In 1945, I was honorably discharged from the Army Air Corps. I had acquired 48 months of GI Bill eligibility. In the fall of 1946, I matriculated at Washington & Lee University and graduated in June, 1949. I began teaching at Covington High School in the fall of 1949. I registered to vote and faced the poll tax and other blocks to voting.
Those were days of the Byrd machine in Virginia. It was an oligarchy of Dixiecrats. Few offices were elected. They were appointed by commissions appointed by the governor. And the governor was elected by about 15 percent of the electorate. The poll tax eliminated blacks, and white newcomers were scrutinized. I was a liberal Democrat and let it be known.
When the Supreme Court ruled that segregation of schools was unconstitutional, I rejoiced, and when Virginia judicial and legislative members decided to let blacks enter public schools and build private schools for white, I verbally went ballistic. In response to whites' allegation that integration would produce mongrels, I declared that Virginia politicians were already moral mongrels. It didn't sit well in the land of Byrd. I was, without reason given, denied a teaching contract in Covington.
I was a West Virginian. I looked at my state then and saw that it had integrated without strife, and that about 65 percent of the electorate voted, more or less liberally. I was proud of West Virginia's liberalism relative to Virginia's Old South conservatism and serfdom. I moved back to West Virginia and taught school here and acquired a license to practice law. I ran for prosecuting attorney, and although I was called a Communist, I won with a 60 percent margin. I prospered in spite of my reputation as the village atheist. When my daughter ran for prosecution attorney she likewise won with 60 percent.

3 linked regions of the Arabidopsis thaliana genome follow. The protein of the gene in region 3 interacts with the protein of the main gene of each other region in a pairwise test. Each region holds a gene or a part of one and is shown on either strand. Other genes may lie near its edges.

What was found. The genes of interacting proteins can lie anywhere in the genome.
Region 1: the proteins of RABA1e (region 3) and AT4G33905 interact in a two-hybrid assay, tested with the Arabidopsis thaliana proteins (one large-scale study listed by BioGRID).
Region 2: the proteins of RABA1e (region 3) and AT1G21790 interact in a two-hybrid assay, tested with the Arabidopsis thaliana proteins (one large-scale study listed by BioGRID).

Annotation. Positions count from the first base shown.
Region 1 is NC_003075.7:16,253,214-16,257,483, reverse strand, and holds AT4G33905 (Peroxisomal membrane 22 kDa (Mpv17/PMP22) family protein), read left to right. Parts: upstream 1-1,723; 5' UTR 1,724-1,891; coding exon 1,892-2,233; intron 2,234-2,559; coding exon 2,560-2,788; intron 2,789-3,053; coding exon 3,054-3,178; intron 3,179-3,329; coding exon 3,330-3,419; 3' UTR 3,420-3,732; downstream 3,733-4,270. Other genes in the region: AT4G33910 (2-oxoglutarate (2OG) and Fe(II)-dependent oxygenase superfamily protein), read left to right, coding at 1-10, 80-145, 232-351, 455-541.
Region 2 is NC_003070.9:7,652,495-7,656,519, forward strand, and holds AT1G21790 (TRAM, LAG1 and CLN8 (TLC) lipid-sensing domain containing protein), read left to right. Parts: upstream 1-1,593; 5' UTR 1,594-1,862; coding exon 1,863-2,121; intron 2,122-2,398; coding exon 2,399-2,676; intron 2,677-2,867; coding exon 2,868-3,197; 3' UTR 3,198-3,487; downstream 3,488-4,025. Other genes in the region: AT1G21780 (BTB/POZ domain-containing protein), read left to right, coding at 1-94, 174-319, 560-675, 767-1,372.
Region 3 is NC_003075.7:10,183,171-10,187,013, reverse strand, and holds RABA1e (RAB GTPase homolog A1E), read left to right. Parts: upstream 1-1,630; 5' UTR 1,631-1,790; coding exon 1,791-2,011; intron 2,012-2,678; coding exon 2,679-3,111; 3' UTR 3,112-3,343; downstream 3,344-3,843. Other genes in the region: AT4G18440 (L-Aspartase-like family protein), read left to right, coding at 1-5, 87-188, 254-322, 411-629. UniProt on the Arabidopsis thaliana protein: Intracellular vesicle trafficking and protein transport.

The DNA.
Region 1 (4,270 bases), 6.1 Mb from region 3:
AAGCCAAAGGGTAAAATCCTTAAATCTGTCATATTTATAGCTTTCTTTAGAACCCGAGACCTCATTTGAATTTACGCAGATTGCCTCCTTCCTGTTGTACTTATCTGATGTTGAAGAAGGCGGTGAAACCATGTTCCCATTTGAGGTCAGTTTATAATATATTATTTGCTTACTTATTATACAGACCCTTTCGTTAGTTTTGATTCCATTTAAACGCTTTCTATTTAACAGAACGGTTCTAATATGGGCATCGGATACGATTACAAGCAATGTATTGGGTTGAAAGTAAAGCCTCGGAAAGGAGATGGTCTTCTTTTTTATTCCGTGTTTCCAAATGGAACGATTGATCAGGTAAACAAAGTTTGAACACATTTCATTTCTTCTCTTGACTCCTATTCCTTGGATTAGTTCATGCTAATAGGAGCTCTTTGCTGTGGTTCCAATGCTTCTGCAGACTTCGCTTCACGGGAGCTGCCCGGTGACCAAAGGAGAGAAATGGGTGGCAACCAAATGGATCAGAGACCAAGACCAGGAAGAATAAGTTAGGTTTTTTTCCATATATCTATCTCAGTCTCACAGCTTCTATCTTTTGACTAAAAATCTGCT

After Johnson came Nixon, then Ford, followed by Carter, Reagan, Clinton, Bush (two painful terms), and then Obama and again Obama. I can live now, even though time is not on my side. The irony of my political life is that in the Nov. 6 election, West Virginia voted heavily against Obama and Virginia voted for Obama. I am sad the state of my birth has voted twice for George Bush and twice against Obama, while the state I indicted not long ago is now more compatible with my politics.
While Virginia seceded from the United States and gave the Confederacy the leadership of Robert E. Lee and Stonewall Jackson and fought to the bitter end to save and perpetuate a feudal state of landed aristocracy and serfs, West Virginia joined the Union and helped defeat the South.
While Virginia became reactionary and restricted the right of blacks, established the poll tax and passed Jim Crow laws, West Virginia was less restrictive and more accommodating of blacks, and when integration was ordered it complied. Virginia fought integration and the mixing of the races doggedly until it had to concede that integration was the future. In Virginia, Dixiecrats have become Republicans. In West Virginia, Democrats have become DINOs.
I have not changed since maturing politically. But West Virginia and Virginia have changed radically in my lifetime: The former more conservative and latter more liberal.
Mann, a Hinton lawyer and former legislator, is a frequent Gazette contributor.